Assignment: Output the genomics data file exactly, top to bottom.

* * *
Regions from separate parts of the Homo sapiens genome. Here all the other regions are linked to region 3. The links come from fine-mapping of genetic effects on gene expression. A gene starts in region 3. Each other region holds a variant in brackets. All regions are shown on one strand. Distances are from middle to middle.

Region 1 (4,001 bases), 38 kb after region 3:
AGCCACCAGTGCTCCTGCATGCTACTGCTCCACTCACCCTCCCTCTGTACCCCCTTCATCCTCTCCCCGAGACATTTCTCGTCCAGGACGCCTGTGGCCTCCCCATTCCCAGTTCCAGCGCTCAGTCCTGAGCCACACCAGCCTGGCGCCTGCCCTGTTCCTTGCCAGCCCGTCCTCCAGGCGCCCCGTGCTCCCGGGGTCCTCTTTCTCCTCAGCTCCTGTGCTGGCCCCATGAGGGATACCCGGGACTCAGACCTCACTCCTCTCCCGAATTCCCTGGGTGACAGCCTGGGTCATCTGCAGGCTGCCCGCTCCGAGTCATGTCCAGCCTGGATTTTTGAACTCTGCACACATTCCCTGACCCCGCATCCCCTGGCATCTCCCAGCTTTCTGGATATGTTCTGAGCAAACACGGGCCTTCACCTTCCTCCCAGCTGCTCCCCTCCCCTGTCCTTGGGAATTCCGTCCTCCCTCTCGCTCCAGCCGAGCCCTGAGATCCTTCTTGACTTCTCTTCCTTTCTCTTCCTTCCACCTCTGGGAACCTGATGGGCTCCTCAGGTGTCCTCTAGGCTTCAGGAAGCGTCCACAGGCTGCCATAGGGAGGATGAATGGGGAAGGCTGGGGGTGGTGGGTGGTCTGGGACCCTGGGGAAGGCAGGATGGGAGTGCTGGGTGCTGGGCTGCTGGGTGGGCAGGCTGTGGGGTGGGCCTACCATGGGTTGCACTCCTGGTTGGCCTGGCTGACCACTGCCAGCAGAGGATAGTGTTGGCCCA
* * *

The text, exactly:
Regions from separate parts of the Homo sapiens genome. Here all the other regions are linked to region 3. The links come from fine-mapping of genetic effects on gene expression. A gene starts in region 3. Each other region holds a variant in brackets. All regions are shown on one strand. Distances are from middle to middle.

Region 1 (4,001 bases), 38 kb after region 3:
AGCCACCAGTGCTCCTGCATGCTACTGCTCCACTCACCCTCCCTCTGTACCCCCTTCATCCTCTCCCCGAGACATTTCTCGTCCAGGACGCCTGTGGCCTCCCCATTCCCAGTTCCAGCGCTCAGTCCTGAGCCACACCAGCCTGGCGCCTGCCCTGTTCCTTGCCAGCCCGTCCTCCAGGCGCCCCGTGCTCCCGGGGTCCTCTTTCTCCTCAGCTCCTGTGCTGGCCCCATGAGGGATACCCGGGACTCAGACCTCACTCCTCTCCCGAATTCCCTGGGTGACAGCCTGGGTCATCTGCAGGCTGCCCGCTCCGAGTCATGTCCAGCCTGGATTTTTGAACTCTGCACACATTCCCTGACCCCGCATCCCCTGGCATCTCCCAGCTTTCTGGATATGTTCTGAGCAAACACGGGCCTTCACCTTCCTCCCAGCTGCTCCCCTCCCCTGTCCTTGGGAATTCCGTCCTCCCTCTCGCTCCAGCCGAGCCCTGAGATCCTTCTTGACTTCTCTTCCTTTCTCTTCCTTCCACCTCTGGGAACCTGATGGGCTCCTCAGGTGTCCTCTAGGCTTCAGGAAGCGTCCACAGGCTGCCATAGGGAGGATGAATGGGGAAGGCTGGGGGTGGTGGGTGGTCTGGGACCCTGGGGAAGGCAGGATGGGAGTGCTGGGTGCTGGGCTGCTGGGTGGGCAGGCTGTGGGGTGGGCCTACCATGGGTTGCACTCCTGGTTGGCCTGGCTGACCACTGCCAGCAGAGGATAGTGTTGGCCCA